Tuesday, June 10, 2008

PMCPP PRESENTS: Good Day Sunshine

GOOD DAY SUNSHINE
PMCPP Analysis #4
KEY: B Major?! Oh, wait. A Major. Ho Hum.
RHYTHM USED: Chunking with a small bit of actual melody

Whoo, 4th analysis already? We're ripping along here! This song is one of the first songs we'll cover that contain material that isn't 100% horrible, but still lingers on crap. Remember, looks (er, sounds) can be deciving in some cases, and this song isn't nearly as hard to do as it sounds.

THE PIANO: This song contains 2 seperate piano parts overdubbed. Now, it's not really that complicated of a piece, so I can't see why Paul would even need to attempt 2 piano parts (Since one of them is basically just banging on an open octave in Bass Clef the whole damn song) but we all know Paul. Silly man, thinking we wouldn't notice your lazy overdubs.

As I had mentioned before, Paul actually sticks some semblance of melody into this one, but as we know him for, all of it is running down whatever chord scale he happens to be on in seconds. For one small point he does actually change it up, but it's still a scale and it's still seconds, just the same 3 note riff repeated a few times with only the marginal leap of a 3rd between them. Don't even have to move your fingers for that. Hell, I could play that riff if I wanted, in my sleep. A dead dolphin caught in a fishing net could play that riff.

Man, I've wanted to use that dead dolphin line for so long. Uh, anyway.

Even after the notes are dismissed, the rhythm of the entire piece is mainly devoted to 4-on-the-floor style chunking on every quarter note. The most complex said rhythm gets is when for three measures he switches to swung style eighth notes during that aforementioned 3 note riff. Throw in a small number of triplets and voila, we have enough distractions to keep our ears off the total lack of fun rhythm. Even in the attempt at funky time changing I'll mention soon, the piano is STILL smashing those quarter notes down. It's enough to make a grown man cry. (Not me, of course, some other poor dude who reads this.)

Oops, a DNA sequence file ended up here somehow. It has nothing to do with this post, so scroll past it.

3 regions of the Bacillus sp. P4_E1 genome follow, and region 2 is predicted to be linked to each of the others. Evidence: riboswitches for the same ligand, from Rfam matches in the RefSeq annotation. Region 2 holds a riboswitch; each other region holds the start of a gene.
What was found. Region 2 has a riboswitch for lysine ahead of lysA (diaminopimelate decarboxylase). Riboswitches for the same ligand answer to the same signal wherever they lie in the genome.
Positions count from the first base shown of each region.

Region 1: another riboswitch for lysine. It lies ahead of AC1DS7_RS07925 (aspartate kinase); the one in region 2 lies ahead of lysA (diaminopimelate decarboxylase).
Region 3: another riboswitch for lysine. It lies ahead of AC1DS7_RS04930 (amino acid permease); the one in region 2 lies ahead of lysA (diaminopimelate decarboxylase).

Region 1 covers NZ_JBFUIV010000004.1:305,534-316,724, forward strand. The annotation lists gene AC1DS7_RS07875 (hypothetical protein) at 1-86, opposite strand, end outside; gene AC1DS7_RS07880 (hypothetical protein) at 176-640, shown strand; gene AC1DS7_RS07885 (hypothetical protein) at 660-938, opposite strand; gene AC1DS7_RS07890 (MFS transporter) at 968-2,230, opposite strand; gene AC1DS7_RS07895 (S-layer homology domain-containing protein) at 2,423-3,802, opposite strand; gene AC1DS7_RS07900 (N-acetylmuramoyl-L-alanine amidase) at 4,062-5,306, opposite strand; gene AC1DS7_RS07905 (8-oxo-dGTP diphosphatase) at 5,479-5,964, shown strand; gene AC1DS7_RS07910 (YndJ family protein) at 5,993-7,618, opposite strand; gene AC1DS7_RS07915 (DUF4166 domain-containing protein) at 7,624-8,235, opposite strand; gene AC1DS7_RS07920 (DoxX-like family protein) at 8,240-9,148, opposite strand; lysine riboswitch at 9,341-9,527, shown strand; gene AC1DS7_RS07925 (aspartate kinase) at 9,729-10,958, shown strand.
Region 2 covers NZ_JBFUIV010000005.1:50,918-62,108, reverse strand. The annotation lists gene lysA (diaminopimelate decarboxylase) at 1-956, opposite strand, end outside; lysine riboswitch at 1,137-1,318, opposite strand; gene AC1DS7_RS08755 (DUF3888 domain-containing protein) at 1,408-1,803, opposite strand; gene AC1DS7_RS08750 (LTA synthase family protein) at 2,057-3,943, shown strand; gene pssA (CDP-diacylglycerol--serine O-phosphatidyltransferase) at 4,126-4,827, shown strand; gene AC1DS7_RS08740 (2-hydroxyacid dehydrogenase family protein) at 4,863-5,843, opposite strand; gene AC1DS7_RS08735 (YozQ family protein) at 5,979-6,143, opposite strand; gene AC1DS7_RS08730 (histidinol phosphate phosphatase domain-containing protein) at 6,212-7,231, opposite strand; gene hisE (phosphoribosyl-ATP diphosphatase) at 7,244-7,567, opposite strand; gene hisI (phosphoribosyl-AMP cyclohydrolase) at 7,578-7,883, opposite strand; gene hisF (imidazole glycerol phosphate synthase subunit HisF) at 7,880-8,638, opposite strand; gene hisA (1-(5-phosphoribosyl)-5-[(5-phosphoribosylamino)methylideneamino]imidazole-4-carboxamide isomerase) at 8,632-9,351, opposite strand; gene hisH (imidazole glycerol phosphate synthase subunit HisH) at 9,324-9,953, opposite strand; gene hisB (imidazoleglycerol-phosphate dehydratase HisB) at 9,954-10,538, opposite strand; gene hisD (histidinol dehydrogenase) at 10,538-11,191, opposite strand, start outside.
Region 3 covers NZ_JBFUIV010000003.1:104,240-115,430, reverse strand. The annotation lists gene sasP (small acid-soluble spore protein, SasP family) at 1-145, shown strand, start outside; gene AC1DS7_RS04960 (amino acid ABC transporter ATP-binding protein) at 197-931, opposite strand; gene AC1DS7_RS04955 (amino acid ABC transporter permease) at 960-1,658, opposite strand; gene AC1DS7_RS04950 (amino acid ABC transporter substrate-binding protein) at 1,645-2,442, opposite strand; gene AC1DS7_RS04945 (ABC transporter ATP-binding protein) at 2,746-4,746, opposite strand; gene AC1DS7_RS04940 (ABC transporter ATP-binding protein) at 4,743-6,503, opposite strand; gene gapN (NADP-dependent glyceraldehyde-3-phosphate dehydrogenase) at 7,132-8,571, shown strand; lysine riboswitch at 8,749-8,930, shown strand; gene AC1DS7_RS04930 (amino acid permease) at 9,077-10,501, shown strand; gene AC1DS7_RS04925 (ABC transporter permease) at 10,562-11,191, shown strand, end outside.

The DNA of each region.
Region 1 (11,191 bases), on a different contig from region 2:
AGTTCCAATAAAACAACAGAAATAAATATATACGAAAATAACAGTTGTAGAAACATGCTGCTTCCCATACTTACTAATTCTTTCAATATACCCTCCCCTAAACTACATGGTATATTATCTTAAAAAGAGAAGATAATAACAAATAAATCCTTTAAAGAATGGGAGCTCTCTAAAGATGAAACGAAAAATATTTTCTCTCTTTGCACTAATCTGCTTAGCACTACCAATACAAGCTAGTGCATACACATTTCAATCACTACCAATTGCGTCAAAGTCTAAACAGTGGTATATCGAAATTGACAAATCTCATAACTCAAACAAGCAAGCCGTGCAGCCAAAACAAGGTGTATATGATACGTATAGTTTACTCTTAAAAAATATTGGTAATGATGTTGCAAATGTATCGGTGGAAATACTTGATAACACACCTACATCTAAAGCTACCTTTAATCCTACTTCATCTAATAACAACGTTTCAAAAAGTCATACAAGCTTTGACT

LAZINESS IN SONGWRITING: Here's an example of Paul trying to make us think he's doing something he's not. At first listen, the song sounds like a textbook example of being in B Major, with all it's 5 sharped goodness. But no, says Alan Pollack, it's actually in A Major. WE'VE BEEN HAD! V-V chords sounding like I chords aside, let's discuss how Paul even manages to make A Major (3 sharps, still far away from his happy zone) sound bad. Every chord is major in this piece, giving it such a happy sound it borders on painful to listen to. We have B, F#, A, and E chords for a grand total of... 4. Jesus, even RINGO was able to fit 4 chords into Octopus' Garden. Show a little variety, will ya Macca?

I'll give him one thing, the major VI chord (F#) and the V-V (B) aren't normal chord choices in the home key of A, but at this point, John had already used pretty much every awesome progression he could find using chords like that, so this almost seems forced by Paul to catch up. At least John knew what MINOR chords were. Jeez.